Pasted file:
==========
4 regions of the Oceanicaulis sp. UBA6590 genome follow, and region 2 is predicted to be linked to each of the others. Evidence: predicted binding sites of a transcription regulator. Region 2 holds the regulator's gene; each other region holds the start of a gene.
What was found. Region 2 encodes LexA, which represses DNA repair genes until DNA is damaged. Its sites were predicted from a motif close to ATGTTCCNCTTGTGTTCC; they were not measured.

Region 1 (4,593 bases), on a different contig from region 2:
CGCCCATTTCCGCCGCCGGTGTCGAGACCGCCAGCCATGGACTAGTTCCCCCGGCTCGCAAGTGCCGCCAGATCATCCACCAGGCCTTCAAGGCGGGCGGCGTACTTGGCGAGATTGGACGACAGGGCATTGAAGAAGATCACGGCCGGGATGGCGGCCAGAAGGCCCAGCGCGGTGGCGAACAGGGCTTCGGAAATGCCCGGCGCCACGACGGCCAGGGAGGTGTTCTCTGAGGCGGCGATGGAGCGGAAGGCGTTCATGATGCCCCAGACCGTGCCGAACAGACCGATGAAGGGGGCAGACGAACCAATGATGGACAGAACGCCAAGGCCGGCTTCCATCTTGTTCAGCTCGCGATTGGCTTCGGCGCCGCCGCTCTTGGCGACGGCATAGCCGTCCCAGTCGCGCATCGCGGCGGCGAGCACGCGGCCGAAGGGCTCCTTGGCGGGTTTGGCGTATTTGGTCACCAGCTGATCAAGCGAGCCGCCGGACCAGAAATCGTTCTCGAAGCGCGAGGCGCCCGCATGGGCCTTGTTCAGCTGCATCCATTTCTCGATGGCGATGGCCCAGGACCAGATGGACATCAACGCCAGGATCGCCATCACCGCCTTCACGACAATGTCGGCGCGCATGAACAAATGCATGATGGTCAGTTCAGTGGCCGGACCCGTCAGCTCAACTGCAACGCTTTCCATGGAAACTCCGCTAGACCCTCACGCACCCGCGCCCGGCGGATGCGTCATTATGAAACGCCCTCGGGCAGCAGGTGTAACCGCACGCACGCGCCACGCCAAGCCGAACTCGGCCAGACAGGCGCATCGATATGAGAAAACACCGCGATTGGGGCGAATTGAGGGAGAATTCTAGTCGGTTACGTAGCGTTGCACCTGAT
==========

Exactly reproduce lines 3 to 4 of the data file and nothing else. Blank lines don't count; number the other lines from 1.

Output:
Region 1 (4,593 bases), on a different contig from region 2:
CGCCCATTTCCGCCGCCGGTGTCGAGACCGCCAGCCATGGACTAGTTCCCCCGGCTCGCAAGTGCCGCCAGATCATCCACCAGGCCTTCAAGGCGGGCGGCGTACTTGGCGAGATTGGACGACAGGGCATTGAAGAAGATCACGGCCGGGATGGCGGCCAGAAGGCCCAGCGCGGTGGCGAACAGGGCTTCGGAAATGCCCGGCGCCACGACGGCCAGGGAGGTGTTCTCTGAGGCGGCGATGGAGCGGAAGGCGTTCATGATGCCCCAGACCGTGCCGAACAGACCGATGAAGGGGGCAGACGAACCAATGATGGACAGAACGCCAAGGCCGGCTTCCATCTTGTTCAGCTCGCGATTGGCTTCGGCGCCGCCGCTCTTGGCGACGGCATAGCCGTCCCAGTCGCGCATCGCGGCGGCGAGCACGCGGCCGAAGGGCTCCTTGGCGGGTTTGGCGTATTTGGTCACCAGCTGATCAAGCGAGCCGCCGGACCAGAAATCGTTCTCGAAGCGCGAGGCGCCCGCATGGGCCTTGTTCAGCTGCATCCATTTCTCGATGGCGATGGCCCAGGACCAGATGGACATCAACGCCAGGATCGCCATCACCGCCTTCACGACAATGTCGGCGCGCATGAACAAATGCATGATGGTCAGTTCAGTGGCCGGACCCGTCAGCTCAACTGCAACGCTTTCCATGGAAACTCCGCTAGACCCTCACGCACCCGCGCCCGGCGGATGCGTCATTATGAAACGCCCTCGGGCAGCAGGTGTAACCGCACGCACGCGCCACGCCAAGCCGAACTCGGCCAGACAGGCGCATCGATATGAGAAAACACCGCGATTGGGGCGAATTGAGGGAGAATTCTAGTCGGTTACGTAGCGTTGCACCTGAT